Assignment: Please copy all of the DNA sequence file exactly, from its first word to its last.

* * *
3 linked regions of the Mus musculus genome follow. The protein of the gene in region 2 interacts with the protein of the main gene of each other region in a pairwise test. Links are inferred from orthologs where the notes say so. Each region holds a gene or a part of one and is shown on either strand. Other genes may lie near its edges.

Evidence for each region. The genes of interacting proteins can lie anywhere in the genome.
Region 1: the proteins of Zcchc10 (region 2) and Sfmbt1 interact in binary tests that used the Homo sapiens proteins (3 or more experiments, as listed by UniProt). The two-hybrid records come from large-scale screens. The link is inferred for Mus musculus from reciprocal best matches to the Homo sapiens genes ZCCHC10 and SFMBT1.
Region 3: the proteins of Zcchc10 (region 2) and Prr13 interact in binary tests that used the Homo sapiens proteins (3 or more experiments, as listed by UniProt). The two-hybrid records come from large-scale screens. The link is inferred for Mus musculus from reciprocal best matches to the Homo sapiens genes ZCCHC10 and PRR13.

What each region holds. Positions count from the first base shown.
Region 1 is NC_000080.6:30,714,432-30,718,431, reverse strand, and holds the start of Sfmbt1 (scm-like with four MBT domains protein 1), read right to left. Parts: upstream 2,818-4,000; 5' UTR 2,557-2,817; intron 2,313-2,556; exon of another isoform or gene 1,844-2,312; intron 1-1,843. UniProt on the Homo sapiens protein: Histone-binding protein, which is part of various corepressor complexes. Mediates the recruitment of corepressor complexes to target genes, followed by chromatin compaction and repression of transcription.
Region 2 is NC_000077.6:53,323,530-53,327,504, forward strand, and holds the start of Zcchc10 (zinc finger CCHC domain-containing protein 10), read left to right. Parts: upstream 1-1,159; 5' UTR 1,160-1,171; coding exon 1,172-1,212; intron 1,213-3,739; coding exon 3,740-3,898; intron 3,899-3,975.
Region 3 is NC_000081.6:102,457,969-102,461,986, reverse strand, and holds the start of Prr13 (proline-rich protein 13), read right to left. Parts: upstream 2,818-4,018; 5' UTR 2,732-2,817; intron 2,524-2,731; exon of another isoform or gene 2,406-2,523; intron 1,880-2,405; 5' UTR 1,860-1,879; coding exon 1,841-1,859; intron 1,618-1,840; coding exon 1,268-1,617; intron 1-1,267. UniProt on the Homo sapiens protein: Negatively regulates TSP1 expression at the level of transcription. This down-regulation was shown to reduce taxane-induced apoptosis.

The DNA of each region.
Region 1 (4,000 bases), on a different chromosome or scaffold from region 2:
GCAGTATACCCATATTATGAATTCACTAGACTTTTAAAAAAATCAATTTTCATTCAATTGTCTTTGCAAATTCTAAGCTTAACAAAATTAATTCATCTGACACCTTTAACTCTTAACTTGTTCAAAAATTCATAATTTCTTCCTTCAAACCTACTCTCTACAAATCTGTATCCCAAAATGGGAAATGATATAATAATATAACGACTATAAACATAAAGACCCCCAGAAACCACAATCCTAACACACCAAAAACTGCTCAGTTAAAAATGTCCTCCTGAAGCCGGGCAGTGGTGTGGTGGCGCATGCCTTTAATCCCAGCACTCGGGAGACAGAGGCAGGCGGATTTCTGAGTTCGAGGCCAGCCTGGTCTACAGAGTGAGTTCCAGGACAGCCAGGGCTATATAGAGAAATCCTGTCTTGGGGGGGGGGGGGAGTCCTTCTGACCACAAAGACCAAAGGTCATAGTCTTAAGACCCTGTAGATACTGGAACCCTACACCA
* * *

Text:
3 linked regions of the Mus musculus genome follow. The protein of the gene in region 2 interacts with the protein of the main gene of each other region in a pairwise test. Links are inferred from orthologs where the notes say so. Each region holds a gene or a part of one and is shown on either strand. Other genes may lie near its edges.

Evidence for each region. The genes of interacting proteins can lie anywhere in the genome.
Region 1: the proteins of Zcchc10 (region 2) and Sfmbt1 interact in binary tests that used the Homo sapiens proteins (3 or more experiments, as listed by UniProt). The two-hybrid records come from large-scale screens. The link is inferred for Mus musculus from reciprocal best matches to the Homo sapiens genes ZCCHC10 and SFMBT1.
Region 3: the proteins of Zcchc10 (region 2) and Prr13 interact in binary tests that used the Homo sapiens proteins (3 or more experiments, as listed by UniProt). The two-hybrid records come from large-scale screens. The link is inferred for Mus musculus from reciprocal best matches to the Homo sapiens genes ZCCHC10 and PRR13.

What each region holds. Positions count from the first base shown.
Region 1 is NC_000080.6:30,714,432-30,718,431, reverse strand, and holds the start of Sfmbt1 (scm-like with four MBT domains protein 1), read right to left. Parts: upstream 2,818-4,000; 5' UTR 2,557-2,817; intron 2,313-2,556; exon of another isoform or gene 1,844-2,312; intron 1-1,843. UniProt on the Homo sapiens protein: Histone-binding protein, which is part of various corepressor complexes. Mediates the recruitment of corepressor complexes to target genes, followed by chromatin compaction and repression of transcription.
Region 2 is NC_000077.6:53,323,530-53,327,504, forward strand, and holds the start of Zcchc10 (zinc finger CCHC domain-containing protein 10), read left to right. Parts: upstream 1-1,159; 5' UTR 1,160-1,171; coding exon 1,172-1,212; intron 1,213-3,739; coding exon 3,740-3,898; intron 3,899-3,975.
Region 3 is NC_000081.6:102,457,969-102,461,986, reverse strand, and holds the start of Prr13 (proline-rich protein 13), read right to left. Parts: upstream 2,818-4,018; 5' UTR 2,732-2,817; intron 2,524-2,731; exon of another isoform or gene 2,406-2,523; intron 1,880-2,405; 5' UTR 1,860-1,879; coding exon 1,841-1,859; intron 1,618-1,840; coding exon 1,268-1,617; intron 1-1,267. UniProt on the Homo sapiens protein: Negatively regulates TSP1 expression at the level of transcription. This down-regulation was shown to reduce taxane-induced apoptosis.

The DNA of each region.
Region 1 (4,000 bases), on a different chromosome or scaffold from region 2:
GCAGTATACCCATATTATGAATTCACTAGACTTTTAAAAAAATCAATTTTCATTCAATTGTCTTTGCAAATTCTAAGCTTAACAAAATTAATTCATCTGACACCTTTAACTCTTAACTTGTTCAAAAATTCATAATTTCTTCCTTCAAACCTACTCTCTACAAATCTGTATCCCAAAATGGGAAATGATATAATAATATAACGACTATAAACATAAAGACCCCCAGAAACCACAATCCTAACACACCAAAAACTGCTCAGTTAAAAATGTCCTCCTGAAGCCGGGCAGTGGTGTGGTGGCGCATGCCTTTAATCCCAGCACTCGGGAGACAGAGGCAGGCGGATTTCTGAGTTCGAGGCCAGCCTGGTCTACAGAGTGAGTTCCAGGACAGCCAGGGCTATATAGAGAAATCCTGTCTTGGGGGGGGGGGGGAGTCCTTCTGACCACAAAGACCAAAGGTCATAGTCTTAAGACCCTGTAGATACTGGAACCCTACACCA